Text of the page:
With a unique capability to position the leg, the table allows the surgeon to replace the hip through a single incision that is placed at the anterior – or front – of the hip. There are numerous benefits to the anterior hip surgery.

Anterior hip replacement surgery spares both nerve and muscle tissue. Patients who have the anterior hip replacement surgery suffer less pain, stay in the hospital less time and can return to normal activity much sooner.

None of the restrictions typically imposed following traditional surgery apply when the anterior approach is used. With this procedure, patients are able to begin walking immediately after surgery. They overwhelmingly experience less pain and are able to forgo narcotics following surgery.

Today's surgeons are improving hip and knee replacement recovery times with a new device called the Hana table. Looking more like a piece of exercise machinery, the Hana table allows doctors to manipulate the patent's legs to avoid extensive muscle tissue damage while better exposing the joint.

The majority of the recovery from the traditional hip replacement is not the bone, but the muscle rejoining the bone”. Ciotola said. Most operating tables, when a patient comes in for a hip replacement surgery, they're lying on their back or more commonly on their side.

That is not the best position for the patient or the doctor, he said. The Hana table, manufactured by OSI Products, features adjustable arms that grip the feet and can be positioned where doctors need them.

Many patients are walking about in just 48 hours after this surgery, he said, and within 10 days are completely free to do whatever they want. In traditional hip replacements, patients can not bend over or cross their legs in a chair for up to two to three months following surgery.

Sutter Auburn Faith Hospital (my hospital) upgraded their table last spring.

"The Hana Table will improve our treatment of hip and knee surgery patients primarily and the Jackson Spinal Table will enhance our capability for spinal surgery," said Dr. Bergeson (my surgeon).

The Hana Table will allow orthopedic surgeons to perform the newer anterior hip replacement procedure which is less invasive than the traditional method. Anterior hip replacement surgery is performed through an incision at the front of the hip, avoiding muscles and tendons to cut through.


Some replacement hips are made of a Co-Cr-Mo (Cobalt-Chromium-Molybdenum) alloy. It is porous in all the right places which allows the bone to attach to it. [I don't think this is exactly what will be put into my body. I'll blog my specifics later.]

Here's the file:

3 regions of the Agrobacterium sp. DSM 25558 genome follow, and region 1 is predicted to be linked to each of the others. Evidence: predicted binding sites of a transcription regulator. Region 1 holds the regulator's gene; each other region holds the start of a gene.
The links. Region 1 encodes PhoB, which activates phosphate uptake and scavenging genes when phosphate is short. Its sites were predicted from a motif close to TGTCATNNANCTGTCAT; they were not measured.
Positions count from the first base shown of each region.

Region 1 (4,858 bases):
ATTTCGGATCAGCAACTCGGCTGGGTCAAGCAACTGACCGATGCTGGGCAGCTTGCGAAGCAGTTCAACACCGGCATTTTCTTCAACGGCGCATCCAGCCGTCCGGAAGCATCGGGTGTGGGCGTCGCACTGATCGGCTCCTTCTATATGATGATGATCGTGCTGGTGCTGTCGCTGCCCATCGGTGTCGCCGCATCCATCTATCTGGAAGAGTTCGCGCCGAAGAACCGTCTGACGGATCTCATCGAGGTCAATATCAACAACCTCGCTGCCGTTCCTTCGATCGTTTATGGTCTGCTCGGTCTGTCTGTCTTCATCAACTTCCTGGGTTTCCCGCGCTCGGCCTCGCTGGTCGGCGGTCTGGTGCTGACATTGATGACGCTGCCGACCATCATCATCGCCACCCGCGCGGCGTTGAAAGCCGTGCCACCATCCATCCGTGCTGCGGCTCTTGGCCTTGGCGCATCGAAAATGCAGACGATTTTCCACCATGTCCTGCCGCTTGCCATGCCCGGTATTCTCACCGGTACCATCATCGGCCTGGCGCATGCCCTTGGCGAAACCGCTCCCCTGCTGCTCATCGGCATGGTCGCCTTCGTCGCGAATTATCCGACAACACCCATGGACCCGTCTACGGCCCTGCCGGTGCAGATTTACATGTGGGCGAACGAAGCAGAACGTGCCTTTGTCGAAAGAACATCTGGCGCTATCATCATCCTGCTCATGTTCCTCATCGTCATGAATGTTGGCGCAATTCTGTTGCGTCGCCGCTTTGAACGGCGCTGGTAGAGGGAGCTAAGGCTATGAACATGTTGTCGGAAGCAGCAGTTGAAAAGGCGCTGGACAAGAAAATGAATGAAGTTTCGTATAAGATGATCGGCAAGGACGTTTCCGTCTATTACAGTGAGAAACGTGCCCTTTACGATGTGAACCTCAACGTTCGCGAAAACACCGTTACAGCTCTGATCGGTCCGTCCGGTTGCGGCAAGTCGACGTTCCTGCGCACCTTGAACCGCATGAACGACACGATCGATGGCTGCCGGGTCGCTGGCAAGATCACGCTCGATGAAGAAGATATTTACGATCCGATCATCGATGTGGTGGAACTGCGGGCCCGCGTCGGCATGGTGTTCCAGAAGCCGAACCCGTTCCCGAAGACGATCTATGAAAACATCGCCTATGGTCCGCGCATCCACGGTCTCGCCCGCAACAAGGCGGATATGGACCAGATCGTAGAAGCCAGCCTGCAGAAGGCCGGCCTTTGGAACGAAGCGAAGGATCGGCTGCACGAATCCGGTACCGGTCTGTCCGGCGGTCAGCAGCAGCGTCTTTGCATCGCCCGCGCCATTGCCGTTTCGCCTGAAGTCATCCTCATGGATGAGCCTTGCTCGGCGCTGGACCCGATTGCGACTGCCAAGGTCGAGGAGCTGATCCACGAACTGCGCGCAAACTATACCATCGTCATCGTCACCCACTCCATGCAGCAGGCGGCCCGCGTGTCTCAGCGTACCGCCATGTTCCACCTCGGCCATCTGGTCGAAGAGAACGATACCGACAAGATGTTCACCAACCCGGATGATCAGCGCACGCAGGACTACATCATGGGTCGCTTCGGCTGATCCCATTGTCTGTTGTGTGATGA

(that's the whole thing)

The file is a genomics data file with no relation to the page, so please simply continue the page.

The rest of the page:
A gravity sintering fabrication technique has been developed for producing Co-Cr-Mo alloy dental implants having a porous coating on the root portion. This process allows for control of pore structure enabling ingrowth of either bone or fibrous tissue.

Co--Cr--Mo-based alloy which is superior in compatibility with a living body, corrosion resistance, and wear resistance, and a low magnetic susceptibility which does not exert harmful effects on magnetic resonance image (MRI) for medical examination diagnosis. Their biocompatibility is closely linked to the high resistance towards corrosion thanks to the spontaneous formation of a passive oxide film with elevated chemical and mechanical stability.

Histologic and microradiographic sections revealed extensive mineralized bone growth deep into the pores of all implant types and often extending to the core of the one-, two- and three-layered porous-coated implants. Both mature haversian bone and less mature woven bone were found within the porous structure. Extensive but incomplete bone infiltration was found in the totally porous implants, with the remainder of the porosity filled with macrophage-laden connective tissue.

Saturday, January 2, 2010

Remembering That Person's Name

Last week's SciAm Psych Podcast was on Remembering That Person's Name.

anomia—the inability to remember names.

...So they tested the memories of 117 healthy 60 to 91 year-olds. And they found that the ability to put a name to a photo of a famous person declines with age. But semantic memory, which includes biographical info, like knowing that George Bush was a U.S. President, remains unaffected by age....

I recommend listening to the podcast because the introductory clip from Saturday Night Live, "Mom Translator", is more interesting/fun.